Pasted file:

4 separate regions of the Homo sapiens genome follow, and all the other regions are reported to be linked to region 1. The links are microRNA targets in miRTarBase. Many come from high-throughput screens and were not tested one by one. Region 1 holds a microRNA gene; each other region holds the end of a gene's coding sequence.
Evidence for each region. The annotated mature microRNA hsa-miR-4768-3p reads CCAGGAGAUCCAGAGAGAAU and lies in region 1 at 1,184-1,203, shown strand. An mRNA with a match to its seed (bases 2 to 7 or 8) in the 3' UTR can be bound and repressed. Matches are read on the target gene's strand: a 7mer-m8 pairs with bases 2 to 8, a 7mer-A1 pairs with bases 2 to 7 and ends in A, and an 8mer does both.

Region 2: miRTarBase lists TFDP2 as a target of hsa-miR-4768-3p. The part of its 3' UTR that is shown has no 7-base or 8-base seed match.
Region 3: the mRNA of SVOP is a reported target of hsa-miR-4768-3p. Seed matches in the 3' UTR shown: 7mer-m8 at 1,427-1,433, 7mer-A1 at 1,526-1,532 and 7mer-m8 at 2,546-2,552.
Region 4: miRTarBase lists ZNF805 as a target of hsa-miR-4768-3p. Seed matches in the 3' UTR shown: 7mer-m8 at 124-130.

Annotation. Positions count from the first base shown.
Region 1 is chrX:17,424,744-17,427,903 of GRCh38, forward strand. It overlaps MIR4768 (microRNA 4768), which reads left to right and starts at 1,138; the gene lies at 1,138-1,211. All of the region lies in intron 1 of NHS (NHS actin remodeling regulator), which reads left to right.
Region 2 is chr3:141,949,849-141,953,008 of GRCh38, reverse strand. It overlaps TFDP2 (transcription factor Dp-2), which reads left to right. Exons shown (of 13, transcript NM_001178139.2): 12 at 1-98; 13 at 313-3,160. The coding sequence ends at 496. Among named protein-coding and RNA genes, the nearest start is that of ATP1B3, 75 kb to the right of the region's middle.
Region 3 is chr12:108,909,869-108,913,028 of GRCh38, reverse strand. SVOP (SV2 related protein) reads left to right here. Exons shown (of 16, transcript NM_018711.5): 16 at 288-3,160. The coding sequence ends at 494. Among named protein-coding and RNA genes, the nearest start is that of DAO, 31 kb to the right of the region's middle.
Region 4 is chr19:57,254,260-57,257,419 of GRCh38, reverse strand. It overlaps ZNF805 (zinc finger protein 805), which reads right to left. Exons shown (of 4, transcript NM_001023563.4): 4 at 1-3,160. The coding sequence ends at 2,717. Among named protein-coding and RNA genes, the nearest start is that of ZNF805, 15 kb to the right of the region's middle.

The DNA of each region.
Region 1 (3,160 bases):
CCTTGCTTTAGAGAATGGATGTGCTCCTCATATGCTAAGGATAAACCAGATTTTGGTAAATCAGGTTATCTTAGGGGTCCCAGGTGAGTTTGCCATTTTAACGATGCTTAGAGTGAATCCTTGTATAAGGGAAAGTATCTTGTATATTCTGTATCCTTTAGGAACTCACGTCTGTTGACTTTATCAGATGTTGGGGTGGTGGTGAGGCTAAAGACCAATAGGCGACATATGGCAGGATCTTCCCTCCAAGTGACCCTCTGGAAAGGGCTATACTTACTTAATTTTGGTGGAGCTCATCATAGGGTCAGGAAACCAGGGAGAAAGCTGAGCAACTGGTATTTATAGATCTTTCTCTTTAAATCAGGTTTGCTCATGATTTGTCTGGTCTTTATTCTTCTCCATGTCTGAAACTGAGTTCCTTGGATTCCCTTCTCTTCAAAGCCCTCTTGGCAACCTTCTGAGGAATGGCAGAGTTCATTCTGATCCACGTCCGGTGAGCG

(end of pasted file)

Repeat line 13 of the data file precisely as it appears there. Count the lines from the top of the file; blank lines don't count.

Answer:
CCTTGCTTTAGAGAATGGATGTGCTCCTCATATGCTAAGGATAAACCAGATTTTGGTAAATCAGGTTATCTTAGGGGTCCCAGGTGAGTTTGCCATTTTAACGATGCTTAGAGTGAATCCTTGTATAAGGGAAAGTATCTTGTATATTCTGTATCCTTTAGGAACTCACGTCTGTTGACTTTATCAGATGTTGGGGTGGTGGTGAGGCTAAAGACCAATAGGCGACATATGGCAGGATCTTCCCTCCAAGTGACCCTCTGGAAAGGGCTATACTTACTTAATTTTGGTGGAGCTCATCATAGGGTCAGGAAACCAGGGAGAAAGCTGAGCAACTGGTATTTATAGATCTTTCTCTTTAAATCAGGTTTGCTCATGATTTGTCTGGTCTTTATTCTTCTCCATGTCTGAAACTGAGTTCCTTGGATTCCCTTCTCTTCAAAGCCCTCTTGGCAACCTTCTGAGGAATGGCAGAGTTCATTCTGATCCACGTCCGGTGAGCG